There wasn’t any home left. They had broken, smashed, ripped, tipped up, emptied, shattered, scattered, pierced, wrecked and ruined.
Adam peeped into his little sister’s cot. Empty.
There was no trace of Mummy, Granny or Uncle Kazek either.
All the windows were open or smashed. Wind and snow roared through the ruin.
Mr Concrete and Adam blundered about on clothes, pieces of paper and bits of appliances and furniture.
“They’ve taken them.”
Adam climbed onto the windowsill. Mr Concrete grabbed him by the collar.
On the snow below the block they could see the tracks of enormous dog paws with a deep tread. Next to the dustbins stood a man in a black coat with the five-metre spike of an antenna rising from the top of his skull. He was turning his head in all directions, and the steel spike was drawing circles and eights in the night.
“The Bitchbulls took them,” Mr Concrete grumbled and rumbled, pressing Adam to him with a fat arm. To the boy it sounded as if a cement-mixer had started turning deep in the bald neighbour’s chest.
“They’ve left a Spyke. Watch out, little one, or it’ll see us and tell all to the Crow.”
They went back to Mr Concrete’s flat.
Mr Concrete made some tea. He poured Something Stronger into his own glass from a bottle. He sipped it and exhaled.
“What’s your name, kid?”
“Adam,” sobbed Adam.
The neighbour held out a whopping great hand for him to shake.
“John Stanley Wenceslas Concrete.”
Adam only just managed to squeeze his thumb and index finger.
“Why have you got such big hands?” he asked.
“With these hands,” boomed Mr Concrete, “with these hands I used to build!”
“What did you build?”
“Houses! Streets! We built factories! Cities!”
Mr Concrete went back upstairs to fetch some warm clothes for Adam.
Meanwhile, Adam examined some old photographs of John Stanley Wenceslas set out on the bookcase. They were all taken at large building sites. Mr Concrete still had hair on his head. Stripped to the waist, there he stood with great big bricks in his hands, or holding a spatula and a bucket, with construction machinery in the background. Around him stone walls and concrete pillars were climbing upwards. They had ribbons and banners hanging on them, saying “1000 PERCENT OVER QUOTA, 20,000 PERCENT OVER QUOTA. 25,000 PERCENT OVER QUOTA”.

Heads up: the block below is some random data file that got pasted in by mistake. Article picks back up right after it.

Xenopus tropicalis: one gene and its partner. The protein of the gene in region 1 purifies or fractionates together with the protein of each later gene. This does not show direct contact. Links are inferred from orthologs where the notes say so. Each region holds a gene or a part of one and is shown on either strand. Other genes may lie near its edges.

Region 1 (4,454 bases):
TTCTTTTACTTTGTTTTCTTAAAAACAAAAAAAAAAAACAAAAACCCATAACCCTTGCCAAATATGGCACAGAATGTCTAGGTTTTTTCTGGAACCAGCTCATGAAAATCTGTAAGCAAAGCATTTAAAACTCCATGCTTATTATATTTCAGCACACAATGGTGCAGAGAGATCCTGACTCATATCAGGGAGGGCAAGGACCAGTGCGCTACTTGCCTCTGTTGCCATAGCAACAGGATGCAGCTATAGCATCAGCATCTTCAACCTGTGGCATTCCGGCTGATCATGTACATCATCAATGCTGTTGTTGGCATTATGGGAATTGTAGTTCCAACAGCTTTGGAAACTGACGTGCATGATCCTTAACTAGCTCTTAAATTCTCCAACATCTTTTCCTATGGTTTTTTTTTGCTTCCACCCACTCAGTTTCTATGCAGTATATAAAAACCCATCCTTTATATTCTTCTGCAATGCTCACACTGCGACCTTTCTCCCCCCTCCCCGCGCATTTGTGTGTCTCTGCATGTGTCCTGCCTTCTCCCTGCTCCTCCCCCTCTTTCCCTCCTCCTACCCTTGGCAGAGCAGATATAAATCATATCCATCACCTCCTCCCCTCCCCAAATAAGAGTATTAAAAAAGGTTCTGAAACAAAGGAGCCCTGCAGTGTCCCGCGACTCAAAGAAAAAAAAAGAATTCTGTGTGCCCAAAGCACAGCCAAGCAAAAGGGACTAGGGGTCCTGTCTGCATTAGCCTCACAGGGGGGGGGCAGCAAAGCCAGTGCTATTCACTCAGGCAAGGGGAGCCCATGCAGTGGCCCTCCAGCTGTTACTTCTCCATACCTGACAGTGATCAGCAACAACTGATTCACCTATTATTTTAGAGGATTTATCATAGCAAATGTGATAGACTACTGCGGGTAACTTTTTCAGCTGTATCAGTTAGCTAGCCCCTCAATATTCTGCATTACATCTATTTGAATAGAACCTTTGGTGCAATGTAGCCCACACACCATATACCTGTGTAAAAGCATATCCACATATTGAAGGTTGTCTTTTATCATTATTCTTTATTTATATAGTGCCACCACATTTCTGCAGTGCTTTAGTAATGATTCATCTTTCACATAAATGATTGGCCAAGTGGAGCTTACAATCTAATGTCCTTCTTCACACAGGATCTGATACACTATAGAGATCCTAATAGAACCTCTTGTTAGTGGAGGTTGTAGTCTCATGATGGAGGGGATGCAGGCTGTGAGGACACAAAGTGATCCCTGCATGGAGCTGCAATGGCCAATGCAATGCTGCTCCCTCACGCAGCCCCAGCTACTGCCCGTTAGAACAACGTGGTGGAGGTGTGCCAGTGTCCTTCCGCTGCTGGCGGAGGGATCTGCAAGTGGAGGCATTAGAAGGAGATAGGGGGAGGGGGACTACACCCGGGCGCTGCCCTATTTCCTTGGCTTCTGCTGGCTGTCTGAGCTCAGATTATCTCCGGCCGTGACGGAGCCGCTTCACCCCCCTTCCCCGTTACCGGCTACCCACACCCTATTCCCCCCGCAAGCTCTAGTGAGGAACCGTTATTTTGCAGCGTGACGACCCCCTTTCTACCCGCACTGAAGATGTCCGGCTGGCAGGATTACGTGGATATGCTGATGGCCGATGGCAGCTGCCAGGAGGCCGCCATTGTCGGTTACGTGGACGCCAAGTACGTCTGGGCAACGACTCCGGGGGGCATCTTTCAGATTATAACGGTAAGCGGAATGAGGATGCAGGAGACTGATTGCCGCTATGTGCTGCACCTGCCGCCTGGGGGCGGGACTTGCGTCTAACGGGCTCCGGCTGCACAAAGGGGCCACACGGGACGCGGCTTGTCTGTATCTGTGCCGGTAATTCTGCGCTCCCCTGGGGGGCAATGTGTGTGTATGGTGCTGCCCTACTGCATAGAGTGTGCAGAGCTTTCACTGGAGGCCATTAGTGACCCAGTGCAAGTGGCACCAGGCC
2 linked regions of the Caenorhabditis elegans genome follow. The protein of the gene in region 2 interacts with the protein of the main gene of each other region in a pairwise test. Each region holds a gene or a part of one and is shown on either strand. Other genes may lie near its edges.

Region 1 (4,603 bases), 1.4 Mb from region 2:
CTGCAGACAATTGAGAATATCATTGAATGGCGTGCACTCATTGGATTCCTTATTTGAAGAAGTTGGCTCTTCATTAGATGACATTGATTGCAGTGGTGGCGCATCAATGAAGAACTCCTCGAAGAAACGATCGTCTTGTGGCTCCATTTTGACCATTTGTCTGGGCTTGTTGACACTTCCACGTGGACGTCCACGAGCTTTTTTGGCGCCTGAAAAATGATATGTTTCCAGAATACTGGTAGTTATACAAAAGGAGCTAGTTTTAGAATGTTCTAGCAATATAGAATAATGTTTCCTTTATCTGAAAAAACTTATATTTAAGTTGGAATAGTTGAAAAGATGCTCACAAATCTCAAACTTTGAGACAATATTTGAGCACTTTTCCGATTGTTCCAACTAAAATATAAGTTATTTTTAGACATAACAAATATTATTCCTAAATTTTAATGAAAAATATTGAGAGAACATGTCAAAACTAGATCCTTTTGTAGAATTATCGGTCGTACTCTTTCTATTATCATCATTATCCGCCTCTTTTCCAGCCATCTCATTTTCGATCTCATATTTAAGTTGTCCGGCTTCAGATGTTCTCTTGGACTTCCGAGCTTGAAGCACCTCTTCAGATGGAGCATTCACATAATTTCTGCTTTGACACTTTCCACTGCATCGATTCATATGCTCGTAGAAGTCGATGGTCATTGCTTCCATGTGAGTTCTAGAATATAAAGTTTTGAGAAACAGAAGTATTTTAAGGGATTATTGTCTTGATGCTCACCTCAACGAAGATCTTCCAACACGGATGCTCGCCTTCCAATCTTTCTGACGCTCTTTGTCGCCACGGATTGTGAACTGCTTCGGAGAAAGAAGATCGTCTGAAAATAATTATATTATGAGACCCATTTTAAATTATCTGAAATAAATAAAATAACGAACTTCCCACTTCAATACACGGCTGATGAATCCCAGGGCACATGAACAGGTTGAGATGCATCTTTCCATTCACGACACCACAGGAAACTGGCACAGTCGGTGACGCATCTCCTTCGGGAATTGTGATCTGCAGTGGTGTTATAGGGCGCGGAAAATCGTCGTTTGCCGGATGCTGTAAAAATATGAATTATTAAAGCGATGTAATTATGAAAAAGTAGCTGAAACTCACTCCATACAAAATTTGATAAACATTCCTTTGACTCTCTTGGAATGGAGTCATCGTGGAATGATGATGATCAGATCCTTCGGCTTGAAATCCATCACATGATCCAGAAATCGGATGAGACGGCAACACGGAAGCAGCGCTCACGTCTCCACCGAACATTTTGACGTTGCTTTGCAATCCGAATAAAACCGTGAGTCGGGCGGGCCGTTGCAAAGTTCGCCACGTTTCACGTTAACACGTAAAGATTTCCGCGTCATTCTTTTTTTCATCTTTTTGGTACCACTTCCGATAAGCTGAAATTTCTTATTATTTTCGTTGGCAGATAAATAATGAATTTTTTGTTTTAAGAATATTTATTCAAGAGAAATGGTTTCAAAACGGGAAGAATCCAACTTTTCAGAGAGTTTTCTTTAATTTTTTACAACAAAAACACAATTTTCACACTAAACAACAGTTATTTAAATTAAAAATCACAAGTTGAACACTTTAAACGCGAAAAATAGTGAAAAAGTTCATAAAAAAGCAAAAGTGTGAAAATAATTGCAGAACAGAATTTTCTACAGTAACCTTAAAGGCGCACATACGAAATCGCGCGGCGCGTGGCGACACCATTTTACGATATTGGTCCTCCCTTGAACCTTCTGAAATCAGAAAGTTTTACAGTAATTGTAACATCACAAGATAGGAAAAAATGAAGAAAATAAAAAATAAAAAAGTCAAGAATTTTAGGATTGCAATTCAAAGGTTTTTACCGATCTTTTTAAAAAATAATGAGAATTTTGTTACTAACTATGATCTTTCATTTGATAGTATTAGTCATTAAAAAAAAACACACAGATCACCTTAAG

There were also some smaller photos to one side. In these, a slightly older Mr Concrete was accompanied by a nice lady with very long hair and a boy, first a few years old, and then as a teenager. They were all smiling broadly.
Mr Concrete had trouble finding some good clothes for Adam. The sweater had been ripped on the sleeve, the trousers had holes and the shoes weren’t a pair. The jacket had had half its collar torn off.
“Let’s wait,” said Mr Concrete. “Your uncle called the family. It’ll all be OK, sonny. Your auntie or uncle will come and fetch you before the Crow finds out.”
“But please, Mister, what about Daddy? What about Mummy?”
Mr Concrete wiped his bald head.
“Ah, well, it’s a nasty thing.”
“But they will come back, won’t they?”
“There’s no joking with the Crow.”
Someone knocked at the door.
It was the neighbour from the next flat. He had heard everything. Or maybe he had seen it through his peephole too. He came in-came in and talked-talked to Mr Concrete. Mr Concrete nodded. The neighbour smiled-smiled at Adam. Adam pretended he was only interested in the hot tea, which he was slurping from a teaspoon.
“I can-can give-give you-you the keys-the keys to the passage-to the passage through the cellar-through the cellar,” said the neighbour.
Mr Concrete thanked him. The neighbour went-went home for the keys.
Translated by Antonia Lloyd-Jones